Princes Charles praised the dedication of a staff at a new Banffshire bunkhouse who worked tirelessly to rescue the historic site from flooding last week.
The Duke of Rothesay visited the fishing village of Portsoy to officially open the Sail Loft bunkhouse, which was restored from derelict cottages at the waterfront.
Now a modern hostel with accommodation for 25 guests, the Sail Loft was battered by a flash flood last week which washed away the access bridge and threatened to postpone the prince’s visit.
But the future king quickly offered his assurance he would keep his appointment and the team behind the project hastily built a wooden footbridge to give the guest of honour access to the site.
After meeting local dignitaries including Aberdeenshire Provost Bill Howatson and council chief executive Jim Savege, Charles was given a tour of the building by Banffshire tourism expert and co-chairman of the Portsoy Community Enterprise Roger Goodyear.
Schoolchildren from the nearby Portsoy Primary came out to wave flags and cheer the duke as he made his way around the site.
Unveiling a specially-designed plaque commemorating his visit, the Duke of Rothesay said: “I would like to add my warmest congratulations to the team who worked to make this project come to fruition despite all the challenges.”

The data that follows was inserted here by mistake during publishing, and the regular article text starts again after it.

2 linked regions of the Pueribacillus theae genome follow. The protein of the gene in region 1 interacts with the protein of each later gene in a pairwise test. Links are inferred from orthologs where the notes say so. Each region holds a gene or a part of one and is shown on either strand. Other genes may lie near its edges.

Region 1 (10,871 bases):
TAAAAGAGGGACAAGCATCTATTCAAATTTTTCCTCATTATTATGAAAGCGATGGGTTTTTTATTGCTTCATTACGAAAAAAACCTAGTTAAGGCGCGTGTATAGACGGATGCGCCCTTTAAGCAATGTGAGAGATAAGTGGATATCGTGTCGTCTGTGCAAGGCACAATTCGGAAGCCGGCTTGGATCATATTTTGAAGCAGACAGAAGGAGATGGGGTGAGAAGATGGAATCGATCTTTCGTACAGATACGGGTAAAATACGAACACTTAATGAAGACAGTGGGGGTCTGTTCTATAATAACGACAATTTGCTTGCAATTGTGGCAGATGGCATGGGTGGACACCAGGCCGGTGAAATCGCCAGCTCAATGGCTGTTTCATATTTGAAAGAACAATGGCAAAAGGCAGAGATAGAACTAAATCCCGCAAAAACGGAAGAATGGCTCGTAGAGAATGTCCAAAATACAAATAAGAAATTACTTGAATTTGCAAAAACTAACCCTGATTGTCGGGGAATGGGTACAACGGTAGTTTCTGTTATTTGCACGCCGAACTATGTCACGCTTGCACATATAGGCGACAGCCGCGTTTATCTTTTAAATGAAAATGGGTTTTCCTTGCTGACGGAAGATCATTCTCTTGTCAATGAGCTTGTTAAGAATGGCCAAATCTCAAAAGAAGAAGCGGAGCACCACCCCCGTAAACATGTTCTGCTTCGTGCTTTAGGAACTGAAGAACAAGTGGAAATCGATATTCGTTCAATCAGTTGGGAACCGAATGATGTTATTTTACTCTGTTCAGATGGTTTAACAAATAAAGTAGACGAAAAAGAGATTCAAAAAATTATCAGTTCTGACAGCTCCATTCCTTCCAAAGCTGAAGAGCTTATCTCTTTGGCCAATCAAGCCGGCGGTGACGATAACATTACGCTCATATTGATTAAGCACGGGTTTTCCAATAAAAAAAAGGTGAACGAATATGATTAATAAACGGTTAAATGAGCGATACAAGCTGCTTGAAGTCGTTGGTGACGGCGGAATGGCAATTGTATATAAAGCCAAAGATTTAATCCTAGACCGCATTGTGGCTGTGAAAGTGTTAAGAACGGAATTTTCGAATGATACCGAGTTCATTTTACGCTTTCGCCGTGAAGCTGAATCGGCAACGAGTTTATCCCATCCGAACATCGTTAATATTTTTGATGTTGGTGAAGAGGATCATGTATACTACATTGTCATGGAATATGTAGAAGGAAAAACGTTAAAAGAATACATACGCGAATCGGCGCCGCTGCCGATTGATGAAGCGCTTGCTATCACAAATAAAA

He praised those who volunteered to help preserve the historic building, adding: “I pray you are able to continue to work for many years to come – floods or no floods.”
Mr Goodyear said: “It is terrific – we so much appreciate that he didn’t pull out of coming despite the state of play. We had a very early message to say he was still coming.
“To explain how high the waters were, the bridge has never been hit like this ever before and the water reached the windows of the bunkhouse.
“The effort put in by everyone was fantastic, not just the staff but the local community.
“Prince Charles was very impressed. He is very knowledgeable about restorations so we had to be on the ball. We’re delighted.”
Among the invited guests yesterday was David Dean, the former chairman of Scottish Independent Hostels who advised Mr Goodyear and his team during the restoration.
Mr Dean said: “It’s amazing that a hostel should get a visit from the prince. It’s partly the building and that it was a preservation project. They’ve done a wonderful job.”
The Sail Loft will now form part of Portsoy’s annual Scottish Traditional Boat Festival, an event which lures thousands of tourists to the tiny village.
The bunkhouse will be used as a base during festivities and provide accommodation to visitors. The land around the Sail Loft was due to be used as parking however the historic road bridge was washed away by flood waters and Mr Goodyear and his team are now rethinking the plan.
The boat festival takes place on June 24 and 25.